For every case of a hijack blatantly redirecting web traffic to a spammy ad-riddled page, there’s another case of a more subtle infection which sends a pop-up ad once every day or two. This spectrum of severity makes it difficult to pin down exactly when your browser has fallen victim to a hijack.
That said, there are a few signs you can look out for which will give you the nod that something’s not right.
- Your browser homepage has been changed to something you didn’t choose.
- You find yourself frequently redirected to spammy or ad-filled websites without requesting to them yourself.
- Your browser settings keep changing, even after you change them back.
- The appearance of toolbars at the top of the browser which you didn’t install.
- Searches redirected to a different search engine.
As with many things around cybersecurity, identifying a browser hijacking attack is all about common sense. If something doesn’t feel right, it probably isn’t. If you’re a business owner or manager, it’s a very good idea to educate your teams on these key signs of browser hijacking, because the sooner an attack is dealt with, the less damage will be done.
Protecting your business against browser hijacking
At this point, you may be understandably concerned about the potential impact of browser hijacking attacks. After all, they represent an uninvited third-party accessing your private data.
They are particularly concerning if you have a large, distributed workforce, because it only takes one individual to fall for a simple phishing email to infect a browser and potentially expose the company to cyberattacks.
But there’s good news, too.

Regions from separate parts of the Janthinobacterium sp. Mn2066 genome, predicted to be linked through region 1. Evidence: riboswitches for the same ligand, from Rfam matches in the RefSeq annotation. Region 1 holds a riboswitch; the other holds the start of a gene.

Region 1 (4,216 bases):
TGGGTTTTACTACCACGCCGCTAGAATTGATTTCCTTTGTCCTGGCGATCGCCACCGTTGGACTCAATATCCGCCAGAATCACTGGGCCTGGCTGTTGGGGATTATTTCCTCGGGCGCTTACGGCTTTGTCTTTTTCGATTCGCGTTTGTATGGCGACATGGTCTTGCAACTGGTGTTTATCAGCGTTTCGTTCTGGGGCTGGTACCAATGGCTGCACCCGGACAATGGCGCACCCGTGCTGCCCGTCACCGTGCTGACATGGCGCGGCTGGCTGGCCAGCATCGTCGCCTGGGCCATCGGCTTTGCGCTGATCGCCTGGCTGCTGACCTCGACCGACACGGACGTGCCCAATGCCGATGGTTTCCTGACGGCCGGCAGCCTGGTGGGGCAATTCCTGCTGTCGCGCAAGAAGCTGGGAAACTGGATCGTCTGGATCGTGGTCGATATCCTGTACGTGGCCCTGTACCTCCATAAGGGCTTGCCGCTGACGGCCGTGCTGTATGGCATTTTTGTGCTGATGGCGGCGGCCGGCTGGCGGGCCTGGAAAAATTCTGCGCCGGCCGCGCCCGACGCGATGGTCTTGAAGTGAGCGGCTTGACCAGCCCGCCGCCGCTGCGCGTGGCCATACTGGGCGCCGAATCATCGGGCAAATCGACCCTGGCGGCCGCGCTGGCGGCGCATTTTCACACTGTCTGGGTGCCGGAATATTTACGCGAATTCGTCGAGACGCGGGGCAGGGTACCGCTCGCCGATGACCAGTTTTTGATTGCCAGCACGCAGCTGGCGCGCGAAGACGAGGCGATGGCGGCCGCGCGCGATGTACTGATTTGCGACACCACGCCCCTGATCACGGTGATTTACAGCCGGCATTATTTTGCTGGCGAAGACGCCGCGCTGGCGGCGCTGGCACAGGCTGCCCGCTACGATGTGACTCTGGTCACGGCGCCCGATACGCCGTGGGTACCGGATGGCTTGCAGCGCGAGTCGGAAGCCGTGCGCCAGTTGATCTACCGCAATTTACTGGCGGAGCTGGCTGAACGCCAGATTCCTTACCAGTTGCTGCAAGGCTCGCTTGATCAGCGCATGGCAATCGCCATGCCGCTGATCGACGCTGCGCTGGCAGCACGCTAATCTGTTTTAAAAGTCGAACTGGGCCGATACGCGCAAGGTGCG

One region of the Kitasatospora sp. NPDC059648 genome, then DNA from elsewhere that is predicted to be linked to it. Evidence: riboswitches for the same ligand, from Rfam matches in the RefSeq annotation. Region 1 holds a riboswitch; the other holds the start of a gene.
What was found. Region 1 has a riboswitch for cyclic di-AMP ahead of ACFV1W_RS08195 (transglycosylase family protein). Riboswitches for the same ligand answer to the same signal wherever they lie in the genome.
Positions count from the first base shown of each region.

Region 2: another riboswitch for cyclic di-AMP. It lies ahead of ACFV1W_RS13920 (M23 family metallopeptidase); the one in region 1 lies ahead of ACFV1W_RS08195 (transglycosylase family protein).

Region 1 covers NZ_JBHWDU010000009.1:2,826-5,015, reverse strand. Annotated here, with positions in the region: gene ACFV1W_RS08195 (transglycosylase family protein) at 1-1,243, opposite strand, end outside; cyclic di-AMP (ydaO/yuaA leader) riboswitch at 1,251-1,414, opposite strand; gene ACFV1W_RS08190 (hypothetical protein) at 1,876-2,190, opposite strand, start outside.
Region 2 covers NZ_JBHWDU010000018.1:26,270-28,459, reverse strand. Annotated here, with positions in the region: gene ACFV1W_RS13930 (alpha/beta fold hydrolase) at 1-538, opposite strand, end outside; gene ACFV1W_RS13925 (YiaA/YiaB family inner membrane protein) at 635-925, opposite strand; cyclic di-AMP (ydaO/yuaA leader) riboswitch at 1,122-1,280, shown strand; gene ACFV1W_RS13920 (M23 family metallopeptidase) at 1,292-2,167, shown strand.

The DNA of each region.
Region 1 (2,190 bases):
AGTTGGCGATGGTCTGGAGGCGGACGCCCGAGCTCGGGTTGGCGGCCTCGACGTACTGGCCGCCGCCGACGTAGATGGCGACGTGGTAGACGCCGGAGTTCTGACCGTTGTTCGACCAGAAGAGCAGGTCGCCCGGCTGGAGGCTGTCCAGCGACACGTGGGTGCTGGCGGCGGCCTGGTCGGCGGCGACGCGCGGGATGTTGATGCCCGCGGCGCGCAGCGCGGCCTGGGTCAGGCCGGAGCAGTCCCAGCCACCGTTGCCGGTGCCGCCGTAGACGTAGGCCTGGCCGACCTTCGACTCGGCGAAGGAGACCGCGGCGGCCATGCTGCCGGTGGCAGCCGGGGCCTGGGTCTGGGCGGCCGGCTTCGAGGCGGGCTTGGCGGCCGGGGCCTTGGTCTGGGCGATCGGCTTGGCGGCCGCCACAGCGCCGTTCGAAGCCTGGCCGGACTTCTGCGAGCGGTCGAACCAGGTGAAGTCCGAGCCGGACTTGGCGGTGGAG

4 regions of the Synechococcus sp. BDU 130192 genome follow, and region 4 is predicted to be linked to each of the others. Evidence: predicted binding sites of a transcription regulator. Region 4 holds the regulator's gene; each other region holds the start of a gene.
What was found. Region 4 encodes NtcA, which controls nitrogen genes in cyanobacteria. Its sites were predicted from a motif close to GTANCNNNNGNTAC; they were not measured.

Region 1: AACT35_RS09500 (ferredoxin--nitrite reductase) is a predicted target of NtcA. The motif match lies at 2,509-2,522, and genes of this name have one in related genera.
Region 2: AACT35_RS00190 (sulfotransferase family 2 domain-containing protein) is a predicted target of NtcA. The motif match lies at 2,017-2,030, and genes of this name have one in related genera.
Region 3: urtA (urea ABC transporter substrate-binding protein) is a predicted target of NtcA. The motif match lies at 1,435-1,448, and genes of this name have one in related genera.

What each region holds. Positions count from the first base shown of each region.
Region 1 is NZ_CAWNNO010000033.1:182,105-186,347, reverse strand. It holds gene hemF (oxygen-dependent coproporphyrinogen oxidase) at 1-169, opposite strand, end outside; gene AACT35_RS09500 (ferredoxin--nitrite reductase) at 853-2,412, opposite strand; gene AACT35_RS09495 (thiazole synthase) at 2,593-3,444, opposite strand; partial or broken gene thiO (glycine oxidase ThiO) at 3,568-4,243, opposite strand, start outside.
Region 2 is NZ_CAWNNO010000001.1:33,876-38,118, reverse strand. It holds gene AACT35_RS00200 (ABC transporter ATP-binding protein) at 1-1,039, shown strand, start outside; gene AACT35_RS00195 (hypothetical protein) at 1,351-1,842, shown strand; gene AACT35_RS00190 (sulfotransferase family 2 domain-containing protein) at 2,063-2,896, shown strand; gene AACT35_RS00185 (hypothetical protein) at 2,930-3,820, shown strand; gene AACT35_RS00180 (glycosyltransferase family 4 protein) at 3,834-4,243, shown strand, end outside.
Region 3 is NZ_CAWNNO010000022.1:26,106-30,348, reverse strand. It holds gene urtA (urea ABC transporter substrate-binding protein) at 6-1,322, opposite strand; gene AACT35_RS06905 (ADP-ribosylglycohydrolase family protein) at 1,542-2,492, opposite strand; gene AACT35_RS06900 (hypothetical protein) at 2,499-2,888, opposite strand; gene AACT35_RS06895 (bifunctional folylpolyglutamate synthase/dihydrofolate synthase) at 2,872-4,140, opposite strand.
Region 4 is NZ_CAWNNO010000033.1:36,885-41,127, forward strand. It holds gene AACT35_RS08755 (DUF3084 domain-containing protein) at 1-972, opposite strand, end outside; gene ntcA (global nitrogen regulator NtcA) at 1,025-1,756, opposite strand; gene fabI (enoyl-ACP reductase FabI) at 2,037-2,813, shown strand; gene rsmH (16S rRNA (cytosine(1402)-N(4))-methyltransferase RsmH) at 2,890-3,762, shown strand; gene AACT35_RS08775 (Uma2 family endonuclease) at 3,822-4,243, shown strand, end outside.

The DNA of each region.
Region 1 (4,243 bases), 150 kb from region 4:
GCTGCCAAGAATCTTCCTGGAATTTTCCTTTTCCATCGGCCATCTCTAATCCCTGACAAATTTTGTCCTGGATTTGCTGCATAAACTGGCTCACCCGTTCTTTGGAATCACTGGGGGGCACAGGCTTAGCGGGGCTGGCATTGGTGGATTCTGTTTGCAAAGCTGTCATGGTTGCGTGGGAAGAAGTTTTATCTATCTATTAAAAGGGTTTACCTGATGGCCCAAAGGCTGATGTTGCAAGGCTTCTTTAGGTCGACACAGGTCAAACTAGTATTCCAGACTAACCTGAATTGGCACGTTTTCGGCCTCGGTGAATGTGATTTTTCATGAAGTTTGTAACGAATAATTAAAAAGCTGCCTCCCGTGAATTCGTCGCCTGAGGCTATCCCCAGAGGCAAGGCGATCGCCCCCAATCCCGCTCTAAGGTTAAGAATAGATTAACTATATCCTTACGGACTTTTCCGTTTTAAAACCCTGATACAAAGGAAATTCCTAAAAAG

On top of education, which we’ve already covered, you can also deploy sophisticated cybersecurity software to protect your business. Regular antivirus solutions are not always effective against browser hijacking attacks – mainly because they’re not technically viruses, and so can evade retroactive virus filters – but an EDR platform can help.
EDR, or Endpoint Detection and Response, is an advanced form of cyberthreat protection built with machine learning and artificial intelligence. Which is really just a fancy way of saying it’s incredibly smart.
EDR will actively monitor all your computer systems for any activity which it deems unusual or out of the ordinary. This includes the installation of unknown toolbars, the unexpected redirection of web traffic, and more. Even better, an EDR system can roll back any changes made by a hijack, so even if you can’t manually repair a browser, there’s a good chance an EDR system can.
At Get Support, we recommend the SentinelOne EDR platform. Learn more about it in our comprehensive guide to discover how it can protect your business against browser hijacking and much more.
Keep your browser – and your business – safe with Get Support
We hope this in-depth guide has given you the info you need to tackle or prevent a browser hijacking attack. While rare, they can be damaging, especially if your business data is the target.
To learn more about cyberattacks and the common types of malware small businesses must content with, be sure to check out these articles:
Until next time, don’t forget that the Get Support team is here to help you prevent, diagnose, and eliminate cyberthreats.
If you’d like to learn more about how we can help, drop us a line today on 01865 59 4000 or just fill out the form below.